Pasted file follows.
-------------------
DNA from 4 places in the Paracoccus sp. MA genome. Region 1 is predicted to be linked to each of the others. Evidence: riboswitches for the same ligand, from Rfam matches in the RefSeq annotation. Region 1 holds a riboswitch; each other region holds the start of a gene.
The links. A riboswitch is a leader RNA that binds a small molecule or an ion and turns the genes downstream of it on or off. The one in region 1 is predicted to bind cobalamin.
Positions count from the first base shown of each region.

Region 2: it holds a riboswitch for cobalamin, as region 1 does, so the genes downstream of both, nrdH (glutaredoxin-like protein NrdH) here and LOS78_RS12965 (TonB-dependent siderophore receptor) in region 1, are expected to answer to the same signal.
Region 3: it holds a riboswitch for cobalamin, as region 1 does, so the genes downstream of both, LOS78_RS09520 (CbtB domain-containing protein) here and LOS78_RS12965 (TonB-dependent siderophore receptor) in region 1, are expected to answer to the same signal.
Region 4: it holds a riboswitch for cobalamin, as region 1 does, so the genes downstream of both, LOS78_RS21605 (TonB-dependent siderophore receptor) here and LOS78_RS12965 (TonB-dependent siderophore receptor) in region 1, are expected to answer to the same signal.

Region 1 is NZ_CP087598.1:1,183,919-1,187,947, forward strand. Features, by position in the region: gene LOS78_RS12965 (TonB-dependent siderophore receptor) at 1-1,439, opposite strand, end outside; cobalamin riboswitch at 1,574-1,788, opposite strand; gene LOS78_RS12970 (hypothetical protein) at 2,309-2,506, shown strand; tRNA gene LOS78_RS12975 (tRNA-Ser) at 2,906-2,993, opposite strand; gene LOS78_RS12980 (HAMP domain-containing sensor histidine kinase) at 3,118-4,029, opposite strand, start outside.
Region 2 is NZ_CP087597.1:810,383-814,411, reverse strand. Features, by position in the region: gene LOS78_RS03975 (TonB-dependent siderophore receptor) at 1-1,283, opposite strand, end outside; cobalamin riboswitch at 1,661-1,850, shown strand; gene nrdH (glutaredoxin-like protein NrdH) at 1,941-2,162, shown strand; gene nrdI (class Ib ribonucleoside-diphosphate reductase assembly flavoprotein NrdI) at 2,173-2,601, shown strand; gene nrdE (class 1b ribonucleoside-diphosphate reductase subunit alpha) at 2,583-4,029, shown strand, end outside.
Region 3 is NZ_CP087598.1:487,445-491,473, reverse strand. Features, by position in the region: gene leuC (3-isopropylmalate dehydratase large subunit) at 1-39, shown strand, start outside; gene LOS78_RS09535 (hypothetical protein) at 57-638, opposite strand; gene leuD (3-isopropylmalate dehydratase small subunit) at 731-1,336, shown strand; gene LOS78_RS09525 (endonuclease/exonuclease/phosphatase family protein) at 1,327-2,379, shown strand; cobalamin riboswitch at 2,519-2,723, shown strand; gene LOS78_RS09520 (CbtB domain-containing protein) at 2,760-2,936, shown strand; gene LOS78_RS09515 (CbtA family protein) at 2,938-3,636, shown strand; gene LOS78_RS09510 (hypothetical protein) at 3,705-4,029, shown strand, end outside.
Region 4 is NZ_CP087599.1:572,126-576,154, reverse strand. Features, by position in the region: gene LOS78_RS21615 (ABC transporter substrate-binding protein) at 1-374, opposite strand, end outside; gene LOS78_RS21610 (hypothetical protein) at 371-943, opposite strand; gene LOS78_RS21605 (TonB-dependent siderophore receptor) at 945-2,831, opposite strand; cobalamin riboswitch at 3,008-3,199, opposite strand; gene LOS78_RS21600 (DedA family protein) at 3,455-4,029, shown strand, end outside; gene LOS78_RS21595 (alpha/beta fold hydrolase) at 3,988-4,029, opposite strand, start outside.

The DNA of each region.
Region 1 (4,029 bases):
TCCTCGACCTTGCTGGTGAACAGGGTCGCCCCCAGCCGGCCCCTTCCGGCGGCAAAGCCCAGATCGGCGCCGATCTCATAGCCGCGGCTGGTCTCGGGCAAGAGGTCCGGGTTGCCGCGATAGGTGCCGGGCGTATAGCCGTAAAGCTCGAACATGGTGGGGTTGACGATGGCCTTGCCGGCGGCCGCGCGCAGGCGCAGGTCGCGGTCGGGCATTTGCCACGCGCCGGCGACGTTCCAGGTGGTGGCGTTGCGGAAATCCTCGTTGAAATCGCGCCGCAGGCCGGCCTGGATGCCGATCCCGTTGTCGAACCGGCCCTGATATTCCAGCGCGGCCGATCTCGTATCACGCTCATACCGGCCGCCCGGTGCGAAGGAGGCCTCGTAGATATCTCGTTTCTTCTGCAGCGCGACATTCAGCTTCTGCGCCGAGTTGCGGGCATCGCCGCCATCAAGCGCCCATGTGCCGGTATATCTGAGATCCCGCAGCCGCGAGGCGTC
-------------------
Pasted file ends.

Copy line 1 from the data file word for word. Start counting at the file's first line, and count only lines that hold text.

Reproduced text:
DNA from 4 places in the Paracoccus sp. MA genome. Region 1 is predicted to be linked to each of the others. Evidence: riboswitches for the same ligand, from Rfam matches in the RefSeq annotation. Region 1 holds a riboswitch; each other region holds the start of a gene.